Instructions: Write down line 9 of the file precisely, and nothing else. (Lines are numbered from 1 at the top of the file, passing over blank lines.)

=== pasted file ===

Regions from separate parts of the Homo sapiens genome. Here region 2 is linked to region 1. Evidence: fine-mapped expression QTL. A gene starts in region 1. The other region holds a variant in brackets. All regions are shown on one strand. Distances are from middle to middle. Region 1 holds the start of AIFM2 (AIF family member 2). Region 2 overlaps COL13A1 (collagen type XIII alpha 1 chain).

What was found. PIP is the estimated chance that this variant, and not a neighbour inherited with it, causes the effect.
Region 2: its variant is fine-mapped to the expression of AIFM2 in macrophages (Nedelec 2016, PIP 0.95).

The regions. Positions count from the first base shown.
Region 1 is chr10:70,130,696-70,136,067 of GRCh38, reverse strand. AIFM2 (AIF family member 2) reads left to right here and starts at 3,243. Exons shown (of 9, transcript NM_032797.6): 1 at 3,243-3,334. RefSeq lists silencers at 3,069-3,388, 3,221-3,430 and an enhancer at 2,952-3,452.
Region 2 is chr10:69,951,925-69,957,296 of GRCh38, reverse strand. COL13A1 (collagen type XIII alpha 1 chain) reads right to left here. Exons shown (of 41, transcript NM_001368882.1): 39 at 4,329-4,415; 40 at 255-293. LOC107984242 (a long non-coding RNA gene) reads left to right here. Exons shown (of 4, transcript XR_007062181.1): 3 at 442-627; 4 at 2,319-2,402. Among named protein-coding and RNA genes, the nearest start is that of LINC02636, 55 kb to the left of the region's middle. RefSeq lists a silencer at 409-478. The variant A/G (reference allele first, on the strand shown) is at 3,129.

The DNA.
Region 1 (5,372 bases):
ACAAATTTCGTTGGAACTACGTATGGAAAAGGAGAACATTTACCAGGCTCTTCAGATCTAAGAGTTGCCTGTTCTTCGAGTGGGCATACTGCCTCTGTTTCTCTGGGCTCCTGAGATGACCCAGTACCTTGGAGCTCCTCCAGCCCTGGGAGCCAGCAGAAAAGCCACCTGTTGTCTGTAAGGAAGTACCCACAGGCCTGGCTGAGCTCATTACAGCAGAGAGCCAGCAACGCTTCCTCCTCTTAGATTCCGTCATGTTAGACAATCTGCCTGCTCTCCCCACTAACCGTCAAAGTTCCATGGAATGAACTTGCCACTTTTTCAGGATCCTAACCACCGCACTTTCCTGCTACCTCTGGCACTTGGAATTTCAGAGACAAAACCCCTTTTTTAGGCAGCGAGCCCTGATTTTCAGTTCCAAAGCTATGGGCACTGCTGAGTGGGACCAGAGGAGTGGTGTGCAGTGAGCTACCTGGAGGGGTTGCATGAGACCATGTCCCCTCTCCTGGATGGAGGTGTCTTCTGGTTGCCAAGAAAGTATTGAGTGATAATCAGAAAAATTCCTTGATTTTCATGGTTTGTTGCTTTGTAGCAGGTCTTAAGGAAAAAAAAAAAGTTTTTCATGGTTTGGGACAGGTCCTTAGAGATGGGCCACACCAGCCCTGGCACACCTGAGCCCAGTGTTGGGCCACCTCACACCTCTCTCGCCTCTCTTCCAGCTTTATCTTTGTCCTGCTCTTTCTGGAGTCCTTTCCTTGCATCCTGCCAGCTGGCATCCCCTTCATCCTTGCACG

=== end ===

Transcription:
ACAAATTTCGTTGGAACTACGTATGGAAAAGGAGAACATTTACCAGGCTCTTCAGATCTAAGAGTTGCCTGTTCTTCGAGTGGGCATACTGCCTCTGTTTCTCTGGGCTCCTGAGATGACCCAGTACCTTGGAGCTCCTCCAGCCCTGGGAGCCAGCAGAAAAGCCACCTGTTGTCTGTAAGGAAGTACCCACAGGCCTGGCTGAGCTCATTACAGCAGAGAGCCAGCAACGCTTCCTCCTCTTAGATTCCGTCATGTTAGACAATCTGCCTGCTCTCCCCACTAACCGTCAAAGTTCCATGGAATGAACTTGCCACTTTTTCAGGATCCTAACCACCGCACTTTCCTGCTACCTCTGGCACTTGGAATTTCAGAGACAAAACCCCTTTTTTAGGCAGCGAGCCCTGATTTTCAGTTCCAAAGCTATGGGCACTGCTGAGTGGGACCAGAGGAGTGGTGTGCAGTGAGCTACCTGGAGGGGTTGCATGAGACCATGTCCCCTCTCCTGGATGGAGGTGTCTTCTGGTTGCCAAGAAAGTATTGAGTGATAATCAGAAAAATTCCTTGATTTTCATGGTTTGTTGCTTTGTAGCAGGTCTTAAGGAAAAAAAAAAAGTTTTTCATGGTTTGGGACAGGTCCTTAGAGATGGGCCACACCAGCCCTGGCACACCTGAGCCCAGTGTTGGGCCACCTCACACCTCTCTCGCCTCTCTTCCAGCTTTATCTTTGTCCTGCTCTTTCTGGAGTCCTTTCCTTGCATCCTGCCAGCTGGCATCCCCTTCATCCTTGCACG